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author biography
Judy Lash Balint is an award-winning Jerusalem-based journalist, writer and author of Jerusalem Diaries: In Tense Times.
Ms. Balint has written for the N.Y Post, Jerusalem Post, Ha’aretz – Magazine Section, and numerous US newspaper, magazines, journals and US Jewish weeklies. She is a contributor to the Fodors Guide to Israel
In 2003 Ms. Balint won the Mosaic Award presented by Israel’s Ministry of Tourism for Excellence in Feature Writing about Israeli Peoplehood, Culture and Society. She was awarded second place in the 2003 Jerusalem Foundation Excellence in Jerusalem Reporting Award and has been a featured guest on CNN USA and CNN International.
She is the author of Jerusalem Diaries II: What’s Really Happening in Israel

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Jewish Bloggers of the World Unite!
Yearning to return
Heroes, Then and Now
Inside Sur Bahir
My Jerusalem Bus Line
A Jerusalem Shavuot
They Would Have Been There…
Jewish Activism is NOT Dead!
Memorial Day and Israel’s 60th
Anticipation…
Those Pesky Passover Middle Days
You`ll Know It’s Passover in Israel Because…
The Myth of Rachel Corrie
The study hall at Mercaz Harav Yeshiva in Jerusalem
Are We Passing Out the Candy Yet?
Winter Time Observations
In Tense Times
Comic Relief, Israel Style
Lights in Action
Jerusalem — On the Brink of Partition?



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Day of No Traffic Lights
Filed under Judaism, Opinion Editorials, Israeli society – on Friday, October 10, 2008 – By: Balint, Judy Lash

I know most Jews call Yom Kippur by other names, but here in Jerusalem, it’s the Day of No Traffic Lights. There are no traffic lights because there’s no traffic on Yom Kippur in Jerusalem. The city just turns them off for 25 hours. Imagine—an entire country without any motor vehicle traffic apart from emergency vehicles and army patrol jeeps. The quiet is absolutely stunning. Starting from sundown on erev Yom Kippur, 25 hours of blissful peace and quiet. Think of the negative carbon footprint impact! No traffic; radio and TV stations are silent; no airplanes overhead—you can actually hear the wind in the trees and every bird’s song.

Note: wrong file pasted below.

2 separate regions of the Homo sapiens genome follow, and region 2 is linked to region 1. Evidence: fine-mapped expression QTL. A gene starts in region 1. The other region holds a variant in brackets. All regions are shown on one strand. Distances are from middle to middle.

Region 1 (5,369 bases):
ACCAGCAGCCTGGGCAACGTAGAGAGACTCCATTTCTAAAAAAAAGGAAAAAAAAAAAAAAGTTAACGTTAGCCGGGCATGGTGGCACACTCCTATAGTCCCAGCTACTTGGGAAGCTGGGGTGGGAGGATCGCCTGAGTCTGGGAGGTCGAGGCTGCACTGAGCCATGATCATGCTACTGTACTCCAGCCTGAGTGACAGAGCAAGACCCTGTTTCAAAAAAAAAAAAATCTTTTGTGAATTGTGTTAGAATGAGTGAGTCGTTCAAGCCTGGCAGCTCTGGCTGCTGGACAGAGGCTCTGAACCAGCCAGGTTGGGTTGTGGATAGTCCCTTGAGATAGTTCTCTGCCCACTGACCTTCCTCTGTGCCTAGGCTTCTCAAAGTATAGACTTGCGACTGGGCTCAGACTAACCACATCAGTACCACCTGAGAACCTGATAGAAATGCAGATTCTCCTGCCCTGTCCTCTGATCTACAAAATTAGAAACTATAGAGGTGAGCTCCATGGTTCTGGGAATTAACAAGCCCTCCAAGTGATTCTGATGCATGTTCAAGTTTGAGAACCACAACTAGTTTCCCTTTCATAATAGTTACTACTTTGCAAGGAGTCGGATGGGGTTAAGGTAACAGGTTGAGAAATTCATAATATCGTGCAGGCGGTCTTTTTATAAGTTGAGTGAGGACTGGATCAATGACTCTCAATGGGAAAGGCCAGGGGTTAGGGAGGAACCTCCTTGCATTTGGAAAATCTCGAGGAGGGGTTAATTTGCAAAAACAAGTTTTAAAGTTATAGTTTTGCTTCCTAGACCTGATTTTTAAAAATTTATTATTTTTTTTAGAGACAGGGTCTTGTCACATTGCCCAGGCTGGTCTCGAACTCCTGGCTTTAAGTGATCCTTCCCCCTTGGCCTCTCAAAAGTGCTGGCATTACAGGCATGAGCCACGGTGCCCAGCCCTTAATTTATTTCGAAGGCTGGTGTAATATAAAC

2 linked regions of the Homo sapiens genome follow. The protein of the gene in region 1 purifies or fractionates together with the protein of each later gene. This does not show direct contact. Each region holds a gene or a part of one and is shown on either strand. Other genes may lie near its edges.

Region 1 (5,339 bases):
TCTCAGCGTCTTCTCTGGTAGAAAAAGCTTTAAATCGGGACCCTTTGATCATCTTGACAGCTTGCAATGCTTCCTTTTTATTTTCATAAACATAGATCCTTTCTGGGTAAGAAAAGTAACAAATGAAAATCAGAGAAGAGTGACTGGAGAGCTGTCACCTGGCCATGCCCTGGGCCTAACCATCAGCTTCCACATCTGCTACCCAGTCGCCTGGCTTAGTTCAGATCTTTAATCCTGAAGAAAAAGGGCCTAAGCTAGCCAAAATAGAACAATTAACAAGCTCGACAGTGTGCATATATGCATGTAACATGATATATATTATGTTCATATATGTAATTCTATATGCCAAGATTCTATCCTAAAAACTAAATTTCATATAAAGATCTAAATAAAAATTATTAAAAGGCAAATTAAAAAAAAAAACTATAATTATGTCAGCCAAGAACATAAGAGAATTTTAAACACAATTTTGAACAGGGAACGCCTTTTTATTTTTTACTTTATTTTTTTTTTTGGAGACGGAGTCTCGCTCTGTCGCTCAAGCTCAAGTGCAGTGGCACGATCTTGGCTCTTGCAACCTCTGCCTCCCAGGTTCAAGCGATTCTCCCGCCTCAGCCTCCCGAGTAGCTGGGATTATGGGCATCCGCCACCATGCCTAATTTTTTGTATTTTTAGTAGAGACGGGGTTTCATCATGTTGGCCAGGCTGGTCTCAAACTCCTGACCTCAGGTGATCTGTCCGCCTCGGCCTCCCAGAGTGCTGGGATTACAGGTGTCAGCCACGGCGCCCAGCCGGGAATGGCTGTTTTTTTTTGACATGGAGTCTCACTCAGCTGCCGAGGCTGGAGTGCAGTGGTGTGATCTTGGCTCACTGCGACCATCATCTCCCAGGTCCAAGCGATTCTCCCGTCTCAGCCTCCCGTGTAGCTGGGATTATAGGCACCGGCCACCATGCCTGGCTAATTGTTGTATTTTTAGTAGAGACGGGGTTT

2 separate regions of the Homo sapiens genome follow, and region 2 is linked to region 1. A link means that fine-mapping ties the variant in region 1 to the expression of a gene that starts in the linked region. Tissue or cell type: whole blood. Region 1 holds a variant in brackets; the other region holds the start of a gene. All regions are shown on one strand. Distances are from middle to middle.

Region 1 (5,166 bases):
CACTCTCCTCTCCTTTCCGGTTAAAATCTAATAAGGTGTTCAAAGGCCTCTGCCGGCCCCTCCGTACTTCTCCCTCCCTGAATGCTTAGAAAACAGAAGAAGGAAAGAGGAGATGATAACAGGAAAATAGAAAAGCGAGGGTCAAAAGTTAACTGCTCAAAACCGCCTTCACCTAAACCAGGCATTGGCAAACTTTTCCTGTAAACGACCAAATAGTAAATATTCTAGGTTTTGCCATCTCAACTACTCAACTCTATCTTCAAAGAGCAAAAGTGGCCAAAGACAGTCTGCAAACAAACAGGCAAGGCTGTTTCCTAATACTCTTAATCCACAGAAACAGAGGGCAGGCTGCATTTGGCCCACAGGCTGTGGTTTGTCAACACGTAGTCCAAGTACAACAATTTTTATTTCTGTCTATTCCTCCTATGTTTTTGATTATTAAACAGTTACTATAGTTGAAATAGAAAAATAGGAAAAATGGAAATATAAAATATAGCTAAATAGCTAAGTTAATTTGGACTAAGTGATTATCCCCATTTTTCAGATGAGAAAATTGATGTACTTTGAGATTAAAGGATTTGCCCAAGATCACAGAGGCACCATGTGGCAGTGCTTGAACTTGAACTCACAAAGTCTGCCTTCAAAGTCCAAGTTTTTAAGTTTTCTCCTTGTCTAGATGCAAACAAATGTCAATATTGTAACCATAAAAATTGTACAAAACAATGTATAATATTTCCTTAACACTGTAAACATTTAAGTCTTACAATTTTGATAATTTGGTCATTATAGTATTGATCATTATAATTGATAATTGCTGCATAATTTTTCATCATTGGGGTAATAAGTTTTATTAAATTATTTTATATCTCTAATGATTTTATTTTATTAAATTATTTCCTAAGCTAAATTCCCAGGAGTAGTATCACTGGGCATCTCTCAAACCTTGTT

Pedestrians share the road with bicycles ridden by hundreds of secular Israelis who savor the day as a safe opportunity to try out their biking skills with no annoying traffic lights or crazy Israeli drivers. But the overwhelming sense is of a people taking a complete day to evaluate and perhaps change their lives.
 
Walking to Kol Nidre, the streets are thronged with people clad in white, to signify purity and a withdrawal for one day from the vanities of our usual fancy clothing.
 
Every synagogue is packed to overflowing, and several hundred community centers around the country also offer Yom Kippur services, with emphasis on discussion and openness for those who might never have stepped foot in a synagogue.
 
After the Kol Nidre prayers are over, it’s as if the entire city spills out onto the streets. Strolling along in the middle of roads usually clogged with cars is the main pastime as people saunter off home, greeting friends along the way.
 
This Yom Kippur, the weather was a perfect 75 degrees. Last year, I spent the closing Neilah service of Yom Kippur at a shul just down the street, as it was too hot to trek back down to my regular shul after the break.
 
As I took a seat at the very back of that neighborhood shul, an elderly woman was wheeled in by her son who parked her wheelchair just in front of me. Her fingers were severely misshapen and she wore thick glasses. She carefully unfolded a copy of the Amidah part of the Neilah service that had been blown up on large sheets of paper. Next, she carefully extracted a magnifying glass from a little box and oblivious to the Chazan, proceeded to painstakingly slide the magnifying glass over every word of the prayers. She completed her reading just as the congregation came to the closing verses and she joined in the fervent singing of ‘Next year in a Rebuilt Jerusalem.’ She even managed to clap as the men danced in a lively circle to express joy at having been given another opportunity to make amends before God.
 
After the piercing tones of the shofar marked the conclusion of another Day of No Traffic Lights and the congregation clamored out of the doors to get home for refreshments, half a dozen secular people from the neighborhood were just arriving, hoping to hear the shofar. This particular shul finished a few minutes before the appointed time for the end of the holiday, so the neighbors were disappointed to have missed it, but another group was still praying in another part of the building, and the outsiders quickly made their way down the stairs to take in the tradition.
 
Before I even made it home, a few cars were already on the streets and the Day of No Traffic Lights was no more.

The opinions and views articulated by the author do not necessarily reflect those of Israel e News.

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